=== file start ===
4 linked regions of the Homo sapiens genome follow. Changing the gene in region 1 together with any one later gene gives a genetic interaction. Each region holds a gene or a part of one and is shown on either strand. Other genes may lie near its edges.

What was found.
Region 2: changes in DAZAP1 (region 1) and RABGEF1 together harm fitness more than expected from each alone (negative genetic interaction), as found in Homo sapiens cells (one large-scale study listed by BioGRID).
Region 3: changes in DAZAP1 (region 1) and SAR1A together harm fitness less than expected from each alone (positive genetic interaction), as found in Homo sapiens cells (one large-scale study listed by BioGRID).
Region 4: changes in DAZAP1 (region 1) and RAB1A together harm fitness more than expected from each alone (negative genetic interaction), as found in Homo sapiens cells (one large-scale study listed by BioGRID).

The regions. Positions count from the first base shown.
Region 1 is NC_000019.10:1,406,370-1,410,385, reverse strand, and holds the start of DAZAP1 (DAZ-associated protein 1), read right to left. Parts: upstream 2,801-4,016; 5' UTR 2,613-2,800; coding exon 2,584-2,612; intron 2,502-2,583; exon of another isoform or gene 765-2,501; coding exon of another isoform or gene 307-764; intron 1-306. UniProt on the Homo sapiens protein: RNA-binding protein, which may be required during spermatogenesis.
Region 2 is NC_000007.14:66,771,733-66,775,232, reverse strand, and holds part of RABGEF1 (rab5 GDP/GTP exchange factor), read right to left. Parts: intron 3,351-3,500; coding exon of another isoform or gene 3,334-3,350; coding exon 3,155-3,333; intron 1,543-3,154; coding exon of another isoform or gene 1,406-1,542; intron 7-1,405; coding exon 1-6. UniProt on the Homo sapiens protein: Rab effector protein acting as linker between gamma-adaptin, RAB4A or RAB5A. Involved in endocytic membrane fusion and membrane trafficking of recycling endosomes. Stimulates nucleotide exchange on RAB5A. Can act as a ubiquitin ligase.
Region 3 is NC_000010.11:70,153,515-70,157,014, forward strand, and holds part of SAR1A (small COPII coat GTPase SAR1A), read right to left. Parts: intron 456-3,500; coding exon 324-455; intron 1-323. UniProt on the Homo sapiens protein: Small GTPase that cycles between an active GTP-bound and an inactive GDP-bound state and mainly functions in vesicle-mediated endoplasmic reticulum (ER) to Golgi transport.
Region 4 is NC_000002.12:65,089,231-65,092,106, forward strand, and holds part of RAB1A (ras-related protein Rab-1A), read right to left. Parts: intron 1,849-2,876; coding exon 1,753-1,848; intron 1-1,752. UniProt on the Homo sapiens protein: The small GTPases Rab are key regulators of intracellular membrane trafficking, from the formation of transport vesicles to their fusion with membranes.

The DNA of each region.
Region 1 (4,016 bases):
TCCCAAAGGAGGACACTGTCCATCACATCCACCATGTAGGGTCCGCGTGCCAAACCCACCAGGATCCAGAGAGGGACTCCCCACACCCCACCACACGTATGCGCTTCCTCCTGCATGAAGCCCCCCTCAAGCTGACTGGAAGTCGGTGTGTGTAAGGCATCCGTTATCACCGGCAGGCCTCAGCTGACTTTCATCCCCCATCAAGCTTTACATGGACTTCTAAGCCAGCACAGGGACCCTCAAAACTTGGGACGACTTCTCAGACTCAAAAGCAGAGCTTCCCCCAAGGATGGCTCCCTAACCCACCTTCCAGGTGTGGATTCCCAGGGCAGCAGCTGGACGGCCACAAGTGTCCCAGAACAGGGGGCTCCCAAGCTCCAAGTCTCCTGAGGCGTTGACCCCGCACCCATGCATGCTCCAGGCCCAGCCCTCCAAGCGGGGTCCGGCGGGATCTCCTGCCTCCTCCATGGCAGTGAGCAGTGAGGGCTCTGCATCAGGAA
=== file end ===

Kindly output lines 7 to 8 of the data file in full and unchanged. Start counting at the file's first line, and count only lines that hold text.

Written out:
Region 1 is NC_000019.10:1,406,370-1,410,385, reverse strand, and holds the start of DAZAP1 (DAZ-associated protein 1), read right to left. Parts: upstream 2,801-4,016; 5' UTR 2,613-2,800; coding exon 2,584-2,612; intron 2,502-2,583; exon of another isoform or gene 765-2,501; coding exon of another isoform or gene 307-764; intron 1-306. UniProt on the Homo sapiens protein: RNA-binding protein, which may be required during spermatogenesis.
Region 2 is NC_000007.14:66,771,733-66,775,232, reverse strand, and holds part of RABGEF1 (rab5 GDP/GTP exchange factor), read right to left. Parts: intron 3,351-3,500; coding exon of another isoform or gene 3,334-3,350; coding exon 3,155-3,333; intron 1,543-3,154; coding exon of another isoform or gene 1,406-1,542; intron 7-1,405; coding exon 1-6. UniProt on the Homo sapiens protein: Rab effector protein acting as linker between gamma-adaptin, RAB4A or RAB5A. Involved in endocytic membrane fusion and membrane trafficking of recycling endosomes. Stimulates nucleotide exchange on RAB5A. Can act as a ubiquitin ligase.